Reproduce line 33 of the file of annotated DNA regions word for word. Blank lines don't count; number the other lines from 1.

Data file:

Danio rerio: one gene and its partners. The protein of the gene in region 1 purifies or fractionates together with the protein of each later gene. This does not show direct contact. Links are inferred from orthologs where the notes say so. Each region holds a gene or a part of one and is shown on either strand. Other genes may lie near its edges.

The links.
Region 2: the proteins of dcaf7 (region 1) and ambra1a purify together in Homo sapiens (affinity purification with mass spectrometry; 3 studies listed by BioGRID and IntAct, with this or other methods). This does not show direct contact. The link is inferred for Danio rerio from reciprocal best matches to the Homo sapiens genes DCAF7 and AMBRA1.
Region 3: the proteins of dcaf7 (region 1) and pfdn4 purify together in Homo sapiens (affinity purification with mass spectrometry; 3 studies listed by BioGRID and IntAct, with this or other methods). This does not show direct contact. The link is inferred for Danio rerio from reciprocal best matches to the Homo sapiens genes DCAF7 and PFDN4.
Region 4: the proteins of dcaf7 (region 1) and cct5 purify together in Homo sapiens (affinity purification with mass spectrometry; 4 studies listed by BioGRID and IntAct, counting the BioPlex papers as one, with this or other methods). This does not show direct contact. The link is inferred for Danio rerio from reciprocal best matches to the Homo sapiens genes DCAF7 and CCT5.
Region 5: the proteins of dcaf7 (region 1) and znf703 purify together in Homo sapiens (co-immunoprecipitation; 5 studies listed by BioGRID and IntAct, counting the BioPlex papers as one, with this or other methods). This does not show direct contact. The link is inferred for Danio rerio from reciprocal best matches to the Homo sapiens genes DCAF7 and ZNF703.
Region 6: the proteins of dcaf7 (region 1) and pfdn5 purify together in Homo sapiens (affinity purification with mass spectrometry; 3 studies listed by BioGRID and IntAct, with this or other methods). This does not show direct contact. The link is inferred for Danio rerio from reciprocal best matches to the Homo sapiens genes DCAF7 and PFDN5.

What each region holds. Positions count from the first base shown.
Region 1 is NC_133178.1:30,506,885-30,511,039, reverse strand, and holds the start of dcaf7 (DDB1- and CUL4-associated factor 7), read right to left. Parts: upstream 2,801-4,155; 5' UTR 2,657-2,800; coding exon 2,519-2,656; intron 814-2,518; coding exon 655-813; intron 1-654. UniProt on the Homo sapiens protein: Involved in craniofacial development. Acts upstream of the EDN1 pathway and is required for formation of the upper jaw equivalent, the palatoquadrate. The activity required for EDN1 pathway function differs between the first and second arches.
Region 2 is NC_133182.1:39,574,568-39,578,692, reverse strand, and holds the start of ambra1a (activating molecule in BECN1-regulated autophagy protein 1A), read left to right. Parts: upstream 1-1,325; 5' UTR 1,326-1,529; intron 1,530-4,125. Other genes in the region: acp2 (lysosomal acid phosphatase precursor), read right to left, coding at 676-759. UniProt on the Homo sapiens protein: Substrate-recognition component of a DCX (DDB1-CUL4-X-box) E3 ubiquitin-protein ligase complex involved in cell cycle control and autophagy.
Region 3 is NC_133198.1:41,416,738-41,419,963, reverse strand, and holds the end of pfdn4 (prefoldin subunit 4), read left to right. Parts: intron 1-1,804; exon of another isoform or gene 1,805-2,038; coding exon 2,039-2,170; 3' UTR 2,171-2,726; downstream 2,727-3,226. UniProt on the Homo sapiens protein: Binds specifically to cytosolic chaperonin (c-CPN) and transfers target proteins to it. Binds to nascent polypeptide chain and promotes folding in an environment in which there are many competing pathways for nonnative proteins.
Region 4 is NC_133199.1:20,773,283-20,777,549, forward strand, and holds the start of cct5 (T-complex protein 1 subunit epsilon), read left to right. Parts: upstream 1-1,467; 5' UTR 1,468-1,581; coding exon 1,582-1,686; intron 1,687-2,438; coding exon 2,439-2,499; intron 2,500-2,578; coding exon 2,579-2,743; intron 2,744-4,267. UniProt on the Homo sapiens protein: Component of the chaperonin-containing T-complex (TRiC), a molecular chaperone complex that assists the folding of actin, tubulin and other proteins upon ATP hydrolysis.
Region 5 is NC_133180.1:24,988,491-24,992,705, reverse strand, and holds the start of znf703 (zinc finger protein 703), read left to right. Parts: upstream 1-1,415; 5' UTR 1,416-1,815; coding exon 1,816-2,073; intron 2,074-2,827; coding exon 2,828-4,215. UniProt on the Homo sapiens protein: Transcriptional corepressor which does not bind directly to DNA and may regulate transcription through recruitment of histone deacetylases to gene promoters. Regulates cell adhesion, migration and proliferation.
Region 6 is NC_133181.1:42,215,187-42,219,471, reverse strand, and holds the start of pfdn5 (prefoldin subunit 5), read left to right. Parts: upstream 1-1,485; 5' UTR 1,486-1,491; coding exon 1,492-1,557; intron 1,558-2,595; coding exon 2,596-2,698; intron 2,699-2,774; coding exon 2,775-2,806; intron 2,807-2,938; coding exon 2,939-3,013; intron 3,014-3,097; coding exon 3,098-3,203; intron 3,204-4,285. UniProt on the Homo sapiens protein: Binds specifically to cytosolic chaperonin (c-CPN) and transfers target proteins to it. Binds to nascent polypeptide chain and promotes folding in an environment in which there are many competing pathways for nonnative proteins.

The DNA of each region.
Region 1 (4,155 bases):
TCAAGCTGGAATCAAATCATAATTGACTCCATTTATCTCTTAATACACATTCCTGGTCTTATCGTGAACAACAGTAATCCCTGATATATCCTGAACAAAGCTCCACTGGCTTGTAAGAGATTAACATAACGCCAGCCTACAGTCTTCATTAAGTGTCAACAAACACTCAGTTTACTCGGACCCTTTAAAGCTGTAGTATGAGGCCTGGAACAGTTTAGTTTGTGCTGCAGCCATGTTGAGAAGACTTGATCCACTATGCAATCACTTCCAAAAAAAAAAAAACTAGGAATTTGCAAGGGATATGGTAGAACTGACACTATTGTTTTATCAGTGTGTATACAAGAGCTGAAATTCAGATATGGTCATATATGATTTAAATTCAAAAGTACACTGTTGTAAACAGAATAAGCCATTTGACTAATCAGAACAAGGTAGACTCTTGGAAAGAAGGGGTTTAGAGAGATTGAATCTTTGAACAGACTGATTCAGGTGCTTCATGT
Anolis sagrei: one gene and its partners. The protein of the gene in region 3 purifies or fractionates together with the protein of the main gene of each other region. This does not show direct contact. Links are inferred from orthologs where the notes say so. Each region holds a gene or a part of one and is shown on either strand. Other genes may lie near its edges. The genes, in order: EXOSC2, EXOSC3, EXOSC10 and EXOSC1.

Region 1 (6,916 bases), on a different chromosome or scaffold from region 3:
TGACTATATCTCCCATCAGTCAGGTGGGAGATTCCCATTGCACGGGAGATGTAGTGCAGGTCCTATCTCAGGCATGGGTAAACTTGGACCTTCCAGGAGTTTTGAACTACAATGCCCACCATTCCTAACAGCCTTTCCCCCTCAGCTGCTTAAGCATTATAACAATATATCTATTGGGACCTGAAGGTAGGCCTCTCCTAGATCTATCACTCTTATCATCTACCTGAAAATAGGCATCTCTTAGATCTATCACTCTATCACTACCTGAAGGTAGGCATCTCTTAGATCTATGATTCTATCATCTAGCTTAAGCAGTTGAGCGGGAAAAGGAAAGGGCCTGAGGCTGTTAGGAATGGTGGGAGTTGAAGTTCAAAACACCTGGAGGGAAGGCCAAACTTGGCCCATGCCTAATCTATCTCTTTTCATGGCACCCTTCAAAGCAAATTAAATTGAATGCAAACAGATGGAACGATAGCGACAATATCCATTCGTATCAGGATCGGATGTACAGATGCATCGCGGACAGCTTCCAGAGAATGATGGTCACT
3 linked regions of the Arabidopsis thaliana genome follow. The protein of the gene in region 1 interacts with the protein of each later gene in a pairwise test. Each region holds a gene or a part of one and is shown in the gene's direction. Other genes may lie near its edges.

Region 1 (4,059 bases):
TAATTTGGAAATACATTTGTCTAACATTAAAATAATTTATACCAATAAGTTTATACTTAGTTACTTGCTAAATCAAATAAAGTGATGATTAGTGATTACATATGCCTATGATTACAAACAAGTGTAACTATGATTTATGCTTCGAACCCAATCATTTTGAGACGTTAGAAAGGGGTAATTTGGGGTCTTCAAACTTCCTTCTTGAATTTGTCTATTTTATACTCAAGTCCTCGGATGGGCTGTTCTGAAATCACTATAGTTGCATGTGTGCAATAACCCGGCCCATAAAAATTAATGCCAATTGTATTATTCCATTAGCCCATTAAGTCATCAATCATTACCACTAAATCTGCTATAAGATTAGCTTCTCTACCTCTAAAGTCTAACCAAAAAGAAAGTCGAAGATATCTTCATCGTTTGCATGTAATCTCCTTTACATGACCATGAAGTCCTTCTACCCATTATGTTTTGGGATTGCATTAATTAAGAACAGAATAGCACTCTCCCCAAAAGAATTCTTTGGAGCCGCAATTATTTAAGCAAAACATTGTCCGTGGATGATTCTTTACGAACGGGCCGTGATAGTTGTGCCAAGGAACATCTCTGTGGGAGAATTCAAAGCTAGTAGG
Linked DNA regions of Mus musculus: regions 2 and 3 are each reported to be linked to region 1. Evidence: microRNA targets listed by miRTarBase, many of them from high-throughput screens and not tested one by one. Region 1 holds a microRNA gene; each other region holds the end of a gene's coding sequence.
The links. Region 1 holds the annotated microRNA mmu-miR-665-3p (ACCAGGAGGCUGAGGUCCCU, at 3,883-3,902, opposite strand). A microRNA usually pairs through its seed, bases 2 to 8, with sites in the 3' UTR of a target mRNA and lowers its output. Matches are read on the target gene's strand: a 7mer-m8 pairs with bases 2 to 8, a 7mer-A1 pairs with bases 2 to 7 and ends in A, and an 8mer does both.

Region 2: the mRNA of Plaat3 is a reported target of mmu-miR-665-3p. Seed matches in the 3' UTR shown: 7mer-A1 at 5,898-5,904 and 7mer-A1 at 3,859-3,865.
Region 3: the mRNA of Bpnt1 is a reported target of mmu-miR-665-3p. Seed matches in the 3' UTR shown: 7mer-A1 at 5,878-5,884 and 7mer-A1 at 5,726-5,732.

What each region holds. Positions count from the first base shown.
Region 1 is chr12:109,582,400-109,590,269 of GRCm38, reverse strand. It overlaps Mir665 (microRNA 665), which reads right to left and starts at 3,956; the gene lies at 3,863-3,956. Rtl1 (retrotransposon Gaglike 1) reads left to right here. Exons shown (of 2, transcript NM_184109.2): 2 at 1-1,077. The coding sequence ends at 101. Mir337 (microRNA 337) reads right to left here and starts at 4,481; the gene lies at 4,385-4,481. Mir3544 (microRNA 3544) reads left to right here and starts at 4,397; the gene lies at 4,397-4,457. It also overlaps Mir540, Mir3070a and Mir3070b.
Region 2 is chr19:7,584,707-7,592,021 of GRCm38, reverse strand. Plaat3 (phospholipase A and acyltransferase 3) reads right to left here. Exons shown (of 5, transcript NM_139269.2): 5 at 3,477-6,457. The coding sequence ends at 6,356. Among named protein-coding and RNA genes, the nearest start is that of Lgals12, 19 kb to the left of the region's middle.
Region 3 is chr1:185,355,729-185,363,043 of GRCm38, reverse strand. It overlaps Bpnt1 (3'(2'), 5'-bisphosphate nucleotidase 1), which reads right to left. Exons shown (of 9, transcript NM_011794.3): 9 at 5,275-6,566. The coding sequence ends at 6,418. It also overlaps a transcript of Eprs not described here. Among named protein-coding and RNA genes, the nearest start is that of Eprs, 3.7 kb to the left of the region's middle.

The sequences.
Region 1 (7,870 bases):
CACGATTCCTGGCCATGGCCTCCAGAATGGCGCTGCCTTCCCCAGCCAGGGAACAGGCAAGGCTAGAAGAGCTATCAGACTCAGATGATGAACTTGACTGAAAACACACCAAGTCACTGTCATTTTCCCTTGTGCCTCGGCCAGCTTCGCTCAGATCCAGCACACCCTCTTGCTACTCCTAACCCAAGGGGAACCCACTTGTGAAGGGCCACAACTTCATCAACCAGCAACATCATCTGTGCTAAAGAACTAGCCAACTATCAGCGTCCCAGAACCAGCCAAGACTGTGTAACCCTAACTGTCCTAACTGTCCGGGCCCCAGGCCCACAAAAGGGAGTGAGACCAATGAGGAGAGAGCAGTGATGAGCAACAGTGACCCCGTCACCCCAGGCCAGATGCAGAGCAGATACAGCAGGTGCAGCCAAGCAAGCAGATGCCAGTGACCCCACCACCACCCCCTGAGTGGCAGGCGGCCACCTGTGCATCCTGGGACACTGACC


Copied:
Region 1 (7,870 bases):